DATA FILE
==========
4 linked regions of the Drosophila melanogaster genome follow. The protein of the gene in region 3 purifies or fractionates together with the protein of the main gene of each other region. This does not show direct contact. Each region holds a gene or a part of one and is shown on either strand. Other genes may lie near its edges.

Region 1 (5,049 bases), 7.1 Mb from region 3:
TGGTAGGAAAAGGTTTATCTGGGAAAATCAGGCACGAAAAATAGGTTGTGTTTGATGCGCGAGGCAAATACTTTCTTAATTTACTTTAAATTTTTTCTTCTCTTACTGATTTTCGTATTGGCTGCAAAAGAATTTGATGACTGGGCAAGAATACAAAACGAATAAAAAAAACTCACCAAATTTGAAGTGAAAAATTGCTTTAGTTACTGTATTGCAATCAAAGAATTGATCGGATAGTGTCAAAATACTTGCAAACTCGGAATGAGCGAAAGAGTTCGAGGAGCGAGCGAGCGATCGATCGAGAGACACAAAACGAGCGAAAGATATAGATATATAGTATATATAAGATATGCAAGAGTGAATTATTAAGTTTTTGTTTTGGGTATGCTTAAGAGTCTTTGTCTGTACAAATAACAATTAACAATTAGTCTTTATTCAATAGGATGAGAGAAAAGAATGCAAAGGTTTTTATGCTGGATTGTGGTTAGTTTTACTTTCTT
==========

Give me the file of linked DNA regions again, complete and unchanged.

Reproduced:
4 linked regions of the Drosophila melanogaster genome follow. The protein of the gene in region 3 purifies or fractionates together with the protein of the main gene of each other region. This does not show direct contact. Each region holds a gene or a part of one and is shown on either strand. Other genes may lie near its edges.

Region 1 (5,049 bases), 7.1 Mb from region 3:
TGGTAGGAAAAGGTTTATCTGGGAAAATCAGGCACGAAAAATAGGTTGTGTTTGATGCGCGAGGCAAATACTTTCTTAATTTACTTTAAATTTTTTCTTCTCTTACTGATTTTCGTATTGGCTGCAAAAGAATTTGATGACTGGGCAAGAATACAAAACGAATAAAAAAAACTCACCAAATTTGAAGTGAAAAATTGCTTTAGTTACTGTATTGCAATCAAAGAATTGATCGGATAGTGTCAAAATACTTGCAAACTCGGAATGAGCGAAAGAGTTCGAGGAGCGAGCGAGCGATCGATCGAGAGACACAAAACGAGCGAAAGATATAGATATATAGTATATATAAGATATGCAAGAGTGAATTATTAAGTTTTTGTTTTGGGTATGCTTAAGAGTCTTTGTCTGTACAAATAACAATTAACAATTAGTCTTTATTCAATAGGATGAGAGAAAAGAATGCAAAGGTTTTTATGCTGGATTGTGGTTAGTTTTACTTTCTT